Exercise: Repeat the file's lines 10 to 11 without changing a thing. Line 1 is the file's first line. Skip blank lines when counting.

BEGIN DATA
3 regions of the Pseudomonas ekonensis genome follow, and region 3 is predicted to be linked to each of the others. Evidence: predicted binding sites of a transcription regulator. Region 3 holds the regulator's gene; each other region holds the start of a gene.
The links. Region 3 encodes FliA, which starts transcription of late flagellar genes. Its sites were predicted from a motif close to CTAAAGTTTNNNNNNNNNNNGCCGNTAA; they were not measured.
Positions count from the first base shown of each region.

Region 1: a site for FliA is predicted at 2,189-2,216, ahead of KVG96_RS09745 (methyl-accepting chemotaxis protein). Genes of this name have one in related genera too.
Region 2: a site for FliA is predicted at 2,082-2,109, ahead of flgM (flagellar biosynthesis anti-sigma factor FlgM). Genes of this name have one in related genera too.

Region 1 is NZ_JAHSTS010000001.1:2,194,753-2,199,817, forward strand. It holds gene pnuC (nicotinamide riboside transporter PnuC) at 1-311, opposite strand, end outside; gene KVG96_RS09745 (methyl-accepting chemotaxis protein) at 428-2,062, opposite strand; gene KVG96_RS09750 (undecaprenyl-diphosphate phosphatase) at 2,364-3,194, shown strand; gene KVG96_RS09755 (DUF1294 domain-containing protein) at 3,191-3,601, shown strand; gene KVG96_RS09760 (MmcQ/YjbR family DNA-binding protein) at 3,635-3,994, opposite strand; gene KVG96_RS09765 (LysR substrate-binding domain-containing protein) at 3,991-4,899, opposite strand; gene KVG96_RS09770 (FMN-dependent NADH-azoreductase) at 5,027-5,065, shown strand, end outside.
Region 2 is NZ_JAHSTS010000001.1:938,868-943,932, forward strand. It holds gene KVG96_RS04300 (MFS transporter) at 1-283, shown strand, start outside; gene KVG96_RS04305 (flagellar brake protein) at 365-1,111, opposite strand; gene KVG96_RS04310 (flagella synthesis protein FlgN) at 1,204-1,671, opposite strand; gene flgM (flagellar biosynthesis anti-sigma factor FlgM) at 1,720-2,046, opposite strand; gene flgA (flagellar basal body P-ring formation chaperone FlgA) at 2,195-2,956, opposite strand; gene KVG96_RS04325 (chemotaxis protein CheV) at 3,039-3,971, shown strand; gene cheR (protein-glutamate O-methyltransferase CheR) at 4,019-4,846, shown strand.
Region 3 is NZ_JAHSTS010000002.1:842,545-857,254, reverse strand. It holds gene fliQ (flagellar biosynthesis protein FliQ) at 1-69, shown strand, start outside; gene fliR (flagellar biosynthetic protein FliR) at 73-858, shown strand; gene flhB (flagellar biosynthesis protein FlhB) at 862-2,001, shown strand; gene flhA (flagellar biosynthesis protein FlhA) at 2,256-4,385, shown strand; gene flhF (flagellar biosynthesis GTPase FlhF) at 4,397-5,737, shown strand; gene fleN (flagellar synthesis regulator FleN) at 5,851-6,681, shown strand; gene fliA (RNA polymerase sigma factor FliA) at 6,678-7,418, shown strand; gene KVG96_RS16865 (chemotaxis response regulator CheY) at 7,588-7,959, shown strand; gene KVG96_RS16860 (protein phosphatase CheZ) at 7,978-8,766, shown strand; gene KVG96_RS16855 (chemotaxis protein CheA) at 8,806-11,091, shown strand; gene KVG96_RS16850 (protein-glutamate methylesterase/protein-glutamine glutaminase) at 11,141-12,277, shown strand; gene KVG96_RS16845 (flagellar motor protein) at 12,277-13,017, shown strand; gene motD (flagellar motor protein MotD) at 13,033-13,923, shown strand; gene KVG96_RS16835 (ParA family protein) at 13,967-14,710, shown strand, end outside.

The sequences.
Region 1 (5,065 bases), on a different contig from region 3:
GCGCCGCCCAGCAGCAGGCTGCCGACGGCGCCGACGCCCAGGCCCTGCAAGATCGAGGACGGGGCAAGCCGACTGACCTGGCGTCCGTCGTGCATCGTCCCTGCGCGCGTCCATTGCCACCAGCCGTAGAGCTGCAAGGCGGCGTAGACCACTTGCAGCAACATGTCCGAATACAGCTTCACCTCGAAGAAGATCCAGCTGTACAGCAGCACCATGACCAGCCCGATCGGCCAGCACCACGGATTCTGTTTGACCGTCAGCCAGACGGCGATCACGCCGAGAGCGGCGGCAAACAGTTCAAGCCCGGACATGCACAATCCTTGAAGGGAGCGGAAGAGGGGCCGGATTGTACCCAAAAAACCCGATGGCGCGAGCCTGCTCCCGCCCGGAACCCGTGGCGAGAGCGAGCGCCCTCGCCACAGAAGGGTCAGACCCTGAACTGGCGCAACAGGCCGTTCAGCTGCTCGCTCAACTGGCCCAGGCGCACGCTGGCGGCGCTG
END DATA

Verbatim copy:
Region 1 (5,065 bases), on a different contig from region 3:
GCGCCGCCCAGCAGCAGGCTGCCGACGGCGCCGACGCCCAGGCCCTGCAAGATCGAGGACGGGGCAAGCCGACTGACCTGGCGTCCGTCGTGCATCGTCCCTGCGCGCGTCCATTGCCACCAGCCGTAGAGCTGCAAGGCGGCGTAGACCACTTGCAGCAACATGTCCGAATACAGCTTCACCTCGAAGAAGATCCAGCTGTACAGCAGCACCATGACCAGCCCGATCGGCCAGCACCACGGATTCTGTTTGACCGTCAGCCAGACGGCGATCACGCCGAGAGCGGCGGCAAACAGTTCAAGCCCGGACATGCACAATCCTTGAAGGGAGCGGAAGAGGGGCCGGATTGTACCCAAAAAACCCGATGGCGCGAGCCTGCTCCCGCCCGGAACCCGTGGCGAGAGCGAGCGCCCTCGCCACAGAAGGGTCAGACCCTGAACTGGCGCAACAGGCCGTTCAGCTGCTCGCTCAACTGGCCCAGGCGCACGCTGGCGGCGCTG